Stop Vilifying the Tool

At first, the LMS was dead.

Then, e-learning was gone forever.

Next, it was PowerPoint’s turn to be ‘officially’ declared the worst productivity tool ever.

As an industry, we seem to have this penchant for making sweeping statements about tools, platforms and terms in general. (See the irony here? I’m making a sweeping statement about our industry 😊.)

While I understand where these accusations come from, it’s hard to imagine a tool or platform being solely responsible for the outcome, either good or bad.

Granted, a typical LMS does facilitate a top-down approach to hosting and managing content, while disregarding learning in any other form. And unfortunately for many, e-learning has become synonymous with ‘boring’.

PowerPoint makes it easy to slap together slides full of bulleted lists. And animated graphs and bar charts. And cookie cutter templates. And irrelevant transitions.

Having said that, PowerPoint is but a tool. A blank canvas. The onus is on us to use it as we wish.

Want to make the presentation more effective? The answer lies in understanding the principles of persuasion and presentation science. Not in the tool we use.

As the saying goes, “A bad artist blames his brush.” Let’s not be bad artists.

My Top Ten Tools for Learning (2016)

top-ten-learning-tools-2016For nine years now, Jane Hart has been compiling the list of Top 100 Tools for Learning. This is the 10th year (the list has now extended to the Top 200 Tools), and voting is currently on, where you name the top 10 tools that you think are valuable. The link to the voting page is here. And the last day to vote is 23rd September 2016.

Here’s what I voted for:

  1. Google Search: A mobile encyclopedia I carry around with me. Has answers for everything, and eliminates the need to ‘remember’ anything.
  2. Twitter: I recently discovered the joy of Twitter for learning, especially Twitter chats, and have been hooked ever since. While some consider the format (of 140 characters) a constraint, I see it as liberating.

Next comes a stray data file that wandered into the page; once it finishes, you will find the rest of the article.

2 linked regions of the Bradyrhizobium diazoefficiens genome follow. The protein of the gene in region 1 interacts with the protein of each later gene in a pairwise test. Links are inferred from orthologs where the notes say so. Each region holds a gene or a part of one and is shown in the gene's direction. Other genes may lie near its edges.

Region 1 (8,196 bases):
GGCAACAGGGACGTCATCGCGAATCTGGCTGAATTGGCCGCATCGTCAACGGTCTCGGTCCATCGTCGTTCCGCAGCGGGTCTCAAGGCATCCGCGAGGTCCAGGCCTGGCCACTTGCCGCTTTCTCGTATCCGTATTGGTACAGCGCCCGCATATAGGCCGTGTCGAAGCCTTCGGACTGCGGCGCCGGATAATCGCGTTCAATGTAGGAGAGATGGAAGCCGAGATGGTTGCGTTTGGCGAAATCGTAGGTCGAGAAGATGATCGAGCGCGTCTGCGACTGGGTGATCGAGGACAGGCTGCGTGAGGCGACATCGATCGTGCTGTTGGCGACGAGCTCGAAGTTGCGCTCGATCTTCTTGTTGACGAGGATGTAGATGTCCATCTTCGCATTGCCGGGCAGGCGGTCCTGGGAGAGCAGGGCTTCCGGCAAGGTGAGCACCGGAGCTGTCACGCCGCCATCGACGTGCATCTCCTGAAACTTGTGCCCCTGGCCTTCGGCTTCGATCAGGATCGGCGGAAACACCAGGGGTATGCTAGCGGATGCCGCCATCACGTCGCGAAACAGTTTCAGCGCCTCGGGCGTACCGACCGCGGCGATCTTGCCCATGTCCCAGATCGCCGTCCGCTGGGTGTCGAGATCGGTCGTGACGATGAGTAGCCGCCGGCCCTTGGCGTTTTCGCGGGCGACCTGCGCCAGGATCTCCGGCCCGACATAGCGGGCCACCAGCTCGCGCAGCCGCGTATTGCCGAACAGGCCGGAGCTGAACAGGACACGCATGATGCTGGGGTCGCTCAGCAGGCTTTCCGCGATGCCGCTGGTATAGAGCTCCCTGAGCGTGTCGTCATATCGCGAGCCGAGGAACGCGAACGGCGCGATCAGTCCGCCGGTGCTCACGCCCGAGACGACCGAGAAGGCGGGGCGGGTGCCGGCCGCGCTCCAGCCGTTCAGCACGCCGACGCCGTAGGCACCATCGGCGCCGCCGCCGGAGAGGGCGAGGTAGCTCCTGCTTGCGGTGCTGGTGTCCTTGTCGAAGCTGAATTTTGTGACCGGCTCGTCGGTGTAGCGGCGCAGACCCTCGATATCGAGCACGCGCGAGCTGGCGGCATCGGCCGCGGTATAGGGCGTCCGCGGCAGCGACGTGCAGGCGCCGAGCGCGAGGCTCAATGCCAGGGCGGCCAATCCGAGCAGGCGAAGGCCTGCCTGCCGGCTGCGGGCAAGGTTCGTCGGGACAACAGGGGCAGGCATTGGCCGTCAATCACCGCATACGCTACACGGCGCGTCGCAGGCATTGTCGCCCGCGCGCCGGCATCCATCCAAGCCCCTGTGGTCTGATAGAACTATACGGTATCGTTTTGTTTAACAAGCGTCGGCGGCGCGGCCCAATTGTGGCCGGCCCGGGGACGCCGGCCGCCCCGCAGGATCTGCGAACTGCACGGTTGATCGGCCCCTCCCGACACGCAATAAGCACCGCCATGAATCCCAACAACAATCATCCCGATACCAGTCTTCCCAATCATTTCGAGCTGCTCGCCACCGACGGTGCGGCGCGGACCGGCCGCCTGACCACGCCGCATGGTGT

3. Microsoft Word: Invaluable for writing document drafts, I often use a blank / scrap document to jot down my thoughts. Also, a great tool for storyboarding, especially when you know there will be multiple rounds of reviews and edits. Word can track changes really well, and you’ll know who made what changes in the document.
  4. Microsoft PowerPoint: Great for presenting ideas. Again, I look at this as a storyboarding tool. Works very well for presenting complex ideas and interactions.
  5. Microsoft Excel: The best tool I know for estimation and reporting. All you need to know are a few basic formulae, and Excel can work wonders for you.
  6. Microsoft Project: An extremely powerful project management tool… but at its bare minimum, can make complex scheduling seem like child’s play.
  7. Diigo: A great tool for social bookmarking, it allows you to quickly save web pages for later reading and referencing. You can even annotate sections of web pages.
  8. Skype: Helps keep in touch, and connect with clients and colleagues in a hassle-free manner.
  9. WhatsApp: Currently used more for social sharing, and less for learning. However, has immense potential for learning in closed groups.
  10. WordPress: Okay, I’m just adding it in so it will serve as a reminder that I should blog more :-).

So, what are your top ten tools?